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“Faced with the suffering of refugees and forced migrants, we cannot remain indifferent,” said Latin American bishop and voice for social justice, Msgr. Álvaro Ramazzini. On the eve of presenting at the Human Rights Council 35th Session in Geneva on 15 June, the bishop has spoken out strongly about the refugee and forced migration crisis in Central America.

Latest figures show there are 1.35 million Salvadorans, 928,000 Guatemalans and 600,000 Hondurans living in the US, over half of them undocumented (International Organisation for Migration). These figures do not include those arrested at the border, those deported – and the many thousands who die or are killed en route. Ryan Worms/Caritas

Latest figures show there are 1.35 million Salvadorans, 928,000 Guatemalans and 600,000 Hondurans living in the US, over half of them undocumented (International Organisation for Migration). These figures do not include those arrested at the border, those deported – and the many thousands who die en route. Ryan Worms/Caritas

“People must have a right to migrate when their very lives are at stake, when their own country does not provide them with their basic right to live a dignified life in accordance with their intrinsic value as a human person,” said Msgr. Ramazzini.

“A human being is worth more than money or than the international politics of countries who are only interested in their protecting own wellbeing. I feel outrage when I consider that the poverty of so many people in Guatemala is the result of an unjust economic system. It must be reformed.”

Diocese on the frontline of people smuggling

The bishop works at the frontline of the crisis in the Northern Triangle of Central America. His diocese of Huehuetenango lies at the border of Guatemala and Mexico. Desperate people arriving daily trying to make the long and dangerous journey northwards.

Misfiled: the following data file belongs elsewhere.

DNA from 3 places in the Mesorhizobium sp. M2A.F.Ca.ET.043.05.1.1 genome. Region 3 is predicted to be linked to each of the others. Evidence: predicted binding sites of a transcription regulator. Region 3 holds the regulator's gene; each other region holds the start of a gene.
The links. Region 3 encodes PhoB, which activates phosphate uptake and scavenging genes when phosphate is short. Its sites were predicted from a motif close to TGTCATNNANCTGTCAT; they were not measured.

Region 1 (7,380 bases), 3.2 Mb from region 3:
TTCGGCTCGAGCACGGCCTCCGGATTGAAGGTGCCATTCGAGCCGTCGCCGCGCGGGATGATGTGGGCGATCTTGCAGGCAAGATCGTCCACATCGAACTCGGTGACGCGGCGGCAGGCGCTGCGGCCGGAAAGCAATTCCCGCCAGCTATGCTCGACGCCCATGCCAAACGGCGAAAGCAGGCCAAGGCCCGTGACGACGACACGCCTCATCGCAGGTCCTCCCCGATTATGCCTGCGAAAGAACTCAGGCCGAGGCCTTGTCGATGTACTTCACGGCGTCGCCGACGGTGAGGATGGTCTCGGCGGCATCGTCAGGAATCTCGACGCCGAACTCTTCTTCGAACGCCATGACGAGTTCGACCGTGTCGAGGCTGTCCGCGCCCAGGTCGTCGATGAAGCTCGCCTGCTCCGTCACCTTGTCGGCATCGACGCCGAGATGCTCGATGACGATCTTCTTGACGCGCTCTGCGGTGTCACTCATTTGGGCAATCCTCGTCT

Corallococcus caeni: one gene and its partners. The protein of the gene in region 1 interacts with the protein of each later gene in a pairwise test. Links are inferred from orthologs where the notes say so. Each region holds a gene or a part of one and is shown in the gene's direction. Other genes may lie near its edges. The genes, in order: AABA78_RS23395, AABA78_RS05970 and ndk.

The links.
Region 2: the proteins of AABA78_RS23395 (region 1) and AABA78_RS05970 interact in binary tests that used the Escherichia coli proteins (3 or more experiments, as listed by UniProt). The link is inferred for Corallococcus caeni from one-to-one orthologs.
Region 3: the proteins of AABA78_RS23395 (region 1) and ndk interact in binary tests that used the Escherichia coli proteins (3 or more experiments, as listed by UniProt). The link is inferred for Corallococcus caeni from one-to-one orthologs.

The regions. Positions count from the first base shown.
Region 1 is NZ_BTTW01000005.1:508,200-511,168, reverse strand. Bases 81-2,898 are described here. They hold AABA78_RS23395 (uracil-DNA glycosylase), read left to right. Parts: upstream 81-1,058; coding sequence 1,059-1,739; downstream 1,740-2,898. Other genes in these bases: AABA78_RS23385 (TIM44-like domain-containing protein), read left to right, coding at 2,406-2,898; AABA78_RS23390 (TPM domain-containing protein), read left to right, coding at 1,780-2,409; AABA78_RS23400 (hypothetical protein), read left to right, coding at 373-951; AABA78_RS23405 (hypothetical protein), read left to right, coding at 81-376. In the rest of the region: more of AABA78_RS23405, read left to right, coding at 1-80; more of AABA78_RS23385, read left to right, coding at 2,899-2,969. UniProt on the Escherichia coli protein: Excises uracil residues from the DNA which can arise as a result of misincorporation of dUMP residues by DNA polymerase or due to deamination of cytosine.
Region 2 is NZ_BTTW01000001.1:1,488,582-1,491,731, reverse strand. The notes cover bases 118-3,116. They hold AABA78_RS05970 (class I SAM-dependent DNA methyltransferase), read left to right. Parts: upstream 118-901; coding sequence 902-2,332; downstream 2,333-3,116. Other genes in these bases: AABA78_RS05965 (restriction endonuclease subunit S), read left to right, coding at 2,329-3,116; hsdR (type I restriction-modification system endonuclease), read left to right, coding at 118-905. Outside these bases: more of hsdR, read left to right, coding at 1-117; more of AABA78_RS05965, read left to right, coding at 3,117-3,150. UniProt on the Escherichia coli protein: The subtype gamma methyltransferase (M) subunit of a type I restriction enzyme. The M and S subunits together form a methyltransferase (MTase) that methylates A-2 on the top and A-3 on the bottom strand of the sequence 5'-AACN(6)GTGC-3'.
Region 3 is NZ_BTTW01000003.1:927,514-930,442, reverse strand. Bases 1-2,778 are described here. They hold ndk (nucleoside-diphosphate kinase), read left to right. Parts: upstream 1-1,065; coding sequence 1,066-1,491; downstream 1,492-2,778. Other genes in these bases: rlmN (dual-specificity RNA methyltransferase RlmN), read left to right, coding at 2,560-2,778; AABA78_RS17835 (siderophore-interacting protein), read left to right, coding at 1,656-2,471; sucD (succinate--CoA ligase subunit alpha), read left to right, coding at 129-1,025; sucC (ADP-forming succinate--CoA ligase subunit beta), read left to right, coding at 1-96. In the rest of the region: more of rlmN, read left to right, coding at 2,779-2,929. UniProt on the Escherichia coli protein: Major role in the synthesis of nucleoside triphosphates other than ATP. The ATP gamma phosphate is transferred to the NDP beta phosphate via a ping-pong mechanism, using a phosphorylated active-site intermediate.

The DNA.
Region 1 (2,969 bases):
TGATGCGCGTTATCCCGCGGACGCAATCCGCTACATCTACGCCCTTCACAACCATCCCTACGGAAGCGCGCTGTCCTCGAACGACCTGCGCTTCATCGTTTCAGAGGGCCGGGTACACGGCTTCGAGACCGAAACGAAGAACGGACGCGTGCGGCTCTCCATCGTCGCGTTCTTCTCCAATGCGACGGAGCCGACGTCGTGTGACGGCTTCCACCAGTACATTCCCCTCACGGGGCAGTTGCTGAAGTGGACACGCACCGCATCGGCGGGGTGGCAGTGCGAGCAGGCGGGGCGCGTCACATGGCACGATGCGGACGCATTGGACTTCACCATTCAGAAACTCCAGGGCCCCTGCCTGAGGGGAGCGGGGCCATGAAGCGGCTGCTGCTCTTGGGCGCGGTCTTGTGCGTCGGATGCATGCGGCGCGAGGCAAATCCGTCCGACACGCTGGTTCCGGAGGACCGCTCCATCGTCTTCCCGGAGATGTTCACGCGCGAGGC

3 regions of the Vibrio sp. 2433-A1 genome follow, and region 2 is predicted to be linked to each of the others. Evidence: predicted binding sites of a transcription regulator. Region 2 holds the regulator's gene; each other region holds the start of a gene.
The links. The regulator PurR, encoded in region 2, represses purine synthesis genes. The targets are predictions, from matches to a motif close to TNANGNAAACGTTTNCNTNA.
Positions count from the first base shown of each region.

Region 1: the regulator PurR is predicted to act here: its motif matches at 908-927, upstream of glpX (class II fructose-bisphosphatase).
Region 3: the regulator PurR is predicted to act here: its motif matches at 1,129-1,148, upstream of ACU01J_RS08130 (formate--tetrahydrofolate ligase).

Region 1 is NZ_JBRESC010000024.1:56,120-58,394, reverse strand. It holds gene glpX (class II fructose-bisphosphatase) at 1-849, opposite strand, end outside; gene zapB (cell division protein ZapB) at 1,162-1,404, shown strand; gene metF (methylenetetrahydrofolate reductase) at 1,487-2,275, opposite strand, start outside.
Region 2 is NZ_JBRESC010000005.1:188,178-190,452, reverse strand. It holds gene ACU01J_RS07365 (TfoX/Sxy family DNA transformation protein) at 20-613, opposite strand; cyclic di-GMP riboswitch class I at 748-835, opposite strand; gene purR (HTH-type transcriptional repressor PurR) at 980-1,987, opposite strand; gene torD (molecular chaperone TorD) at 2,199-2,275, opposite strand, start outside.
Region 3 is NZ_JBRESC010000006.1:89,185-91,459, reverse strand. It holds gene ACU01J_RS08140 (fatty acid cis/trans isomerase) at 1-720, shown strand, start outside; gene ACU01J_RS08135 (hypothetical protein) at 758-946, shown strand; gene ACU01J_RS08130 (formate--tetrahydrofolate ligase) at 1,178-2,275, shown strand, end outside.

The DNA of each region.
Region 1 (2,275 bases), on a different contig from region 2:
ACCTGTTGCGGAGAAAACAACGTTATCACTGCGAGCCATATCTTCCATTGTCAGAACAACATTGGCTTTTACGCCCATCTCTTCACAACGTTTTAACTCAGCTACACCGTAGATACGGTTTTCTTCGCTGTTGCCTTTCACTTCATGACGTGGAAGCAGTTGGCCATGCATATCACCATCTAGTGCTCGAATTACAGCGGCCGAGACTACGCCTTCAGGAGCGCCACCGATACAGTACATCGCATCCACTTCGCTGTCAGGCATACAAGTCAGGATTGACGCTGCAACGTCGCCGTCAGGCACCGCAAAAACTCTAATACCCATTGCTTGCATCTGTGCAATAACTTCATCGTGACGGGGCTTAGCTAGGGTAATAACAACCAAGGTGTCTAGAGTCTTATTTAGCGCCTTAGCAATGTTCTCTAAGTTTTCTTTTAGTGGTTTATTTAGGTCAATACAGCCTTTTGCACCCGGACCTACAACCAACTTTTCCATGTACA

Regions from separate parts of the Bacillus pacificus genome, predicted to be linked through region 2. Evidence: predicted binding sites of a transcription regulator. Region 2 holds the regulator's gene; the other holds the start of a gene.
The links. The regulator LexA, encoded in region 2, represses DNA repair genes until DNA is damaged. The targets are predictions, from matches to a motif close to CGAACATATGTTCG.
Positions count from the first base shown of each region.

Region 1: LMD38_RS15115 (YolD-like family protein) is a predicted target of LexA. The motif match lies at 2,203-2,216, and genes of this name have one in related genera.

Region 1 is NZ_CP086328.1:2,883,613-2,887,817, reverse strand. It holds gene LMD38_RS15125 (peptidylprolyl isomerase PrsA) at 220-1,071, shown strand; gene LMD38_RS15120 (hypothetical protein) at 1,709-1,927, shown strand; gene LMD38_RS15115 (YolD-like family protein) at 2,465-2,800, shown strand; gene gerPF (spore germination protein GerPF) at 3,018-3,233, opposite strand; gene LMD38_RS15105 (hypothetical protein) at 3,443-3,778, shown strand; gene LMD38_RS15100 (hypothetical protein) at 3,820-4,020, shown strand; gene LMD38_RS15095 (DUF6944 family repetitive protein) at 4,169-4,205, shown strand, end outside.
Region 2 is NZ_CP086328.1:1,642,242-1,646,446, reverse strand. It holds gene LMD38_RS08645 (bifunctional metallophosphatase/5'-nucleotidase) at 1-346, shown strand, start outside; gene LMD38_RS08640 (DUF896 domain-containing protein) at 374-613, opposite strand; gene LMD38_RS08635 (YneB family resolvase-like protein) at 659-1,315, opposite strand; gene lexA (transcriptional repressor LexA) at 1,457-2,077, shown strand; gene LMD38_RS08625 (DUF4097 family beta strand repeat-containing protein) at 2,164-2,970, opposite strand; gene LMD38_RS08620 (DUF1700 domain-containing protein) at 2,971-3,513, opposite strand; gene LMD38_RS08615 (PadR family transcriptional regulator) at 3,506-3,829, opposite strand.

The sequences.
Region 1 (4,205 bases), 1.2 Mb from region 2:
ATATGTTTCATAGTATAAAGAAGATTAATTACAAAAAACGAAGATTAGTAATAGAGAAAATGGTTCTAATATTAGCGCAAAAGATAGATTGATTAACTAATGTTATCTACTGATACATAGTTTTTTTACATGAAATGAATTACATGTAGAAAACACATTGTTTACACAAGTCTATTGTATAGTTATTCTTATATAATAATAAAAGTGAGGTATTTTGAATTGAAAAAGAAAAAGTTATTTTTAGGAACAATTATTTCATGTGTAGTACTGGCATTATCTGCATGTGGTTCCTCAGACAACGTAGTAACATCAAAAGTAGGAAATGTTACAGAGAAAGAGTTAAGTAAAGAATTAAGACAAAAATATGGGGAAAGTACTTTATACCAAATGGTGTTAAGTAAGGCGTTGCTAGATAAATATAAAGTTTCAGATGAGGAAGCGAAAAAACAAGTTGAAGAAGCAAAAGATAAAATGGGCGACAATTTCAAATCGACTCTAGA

“Huehuetenango is a migration corridor for those trying to get to North America,” he said. “Most are brought through by coyotes (people smugglers). This opens up huge opportunities for human trafficking, and for the recruitment of migrants by drug traffickers. There are also many cases in which people are leaving because of extortion threats from the so-called maras or street gangs.”

The Northern Triangle – Honduras, Guatemala and El Salvador – faces a serious security and forced displacement crisis, owing to extreme levels of violence coupled with acute poverty. The UNHCR estimates that 500,000 people per year are moving through the Central American migration corridor on their way to Mexico, the US and Canada. It is one of the most dangerous regions on earth outside an official war zone.

Situation critical for child migrants

Of special concern are the thousands of unaccompanied children and adolescents moving along the route. Faced with sexual violence, disappearances, forced recruitment into street gangs, and trafficking of girls and women, many have no choice but to join the weary exodus of those travelling north. The bishop speaks of the countless teenagers who have had one or both parents leave for the US during their childhood and now want to try and join their mothers and fathers.

“Families here are split up, and although many do receive money from remittances sent back from the US, the impact on the life of children and adolescents is extremely negative, since they are left isolated and very vulnerable to bad influences. This situation is deeply serious,” said Msgr. Ramazzini, “because of the sheer numbers of minors, the uncertainty over whether they will or won’t be deported, the trauma and danger suffered on the journey, especially by girls, and finally because of the loss of all these people who could have been our citizens of the future.”

Both as a bishop in the field and as president of the Guatemalan Bishops’ Conference organisation for the pastoral care for migrants, Pastoral de la Movilidad Humana, Msgr Ramazzini will demand protection and respect for the human rights of refugees and migrants, in a side event co-sponsored by Caritas Internationalis at the Human Rights Council session.

“Their migration must be planned, regulated and safe. Equally, people should have the right not to migrate and to be provided with conditions in which to live a dignified, peaceful and secure life in their own homes.” said Msgr. Ramazzini

Church in solidarity with refugees and forced migrants

In response to the crisis the Conference of Latin American Bishops (CELAM) in March set up a network to coordinate the efforts of the many faith organisations working with migrants across the continent. The CLAMOR network, of which Caritas and the diocese of Huehuetenango are members, aims to protect the rights of migrants, refugees, displaced people and victims of human trafficking.

Msgr Ramazzini said, “I do feel hope when I see how people keep on fighting for their survival. But I also feel sorrow when I see the acute poverty and insecurity of their situation. We need global solidarity if we want societies that are more fully human. True happiness is to be found in giving ourselves to others, especially the poorest and most excluded.”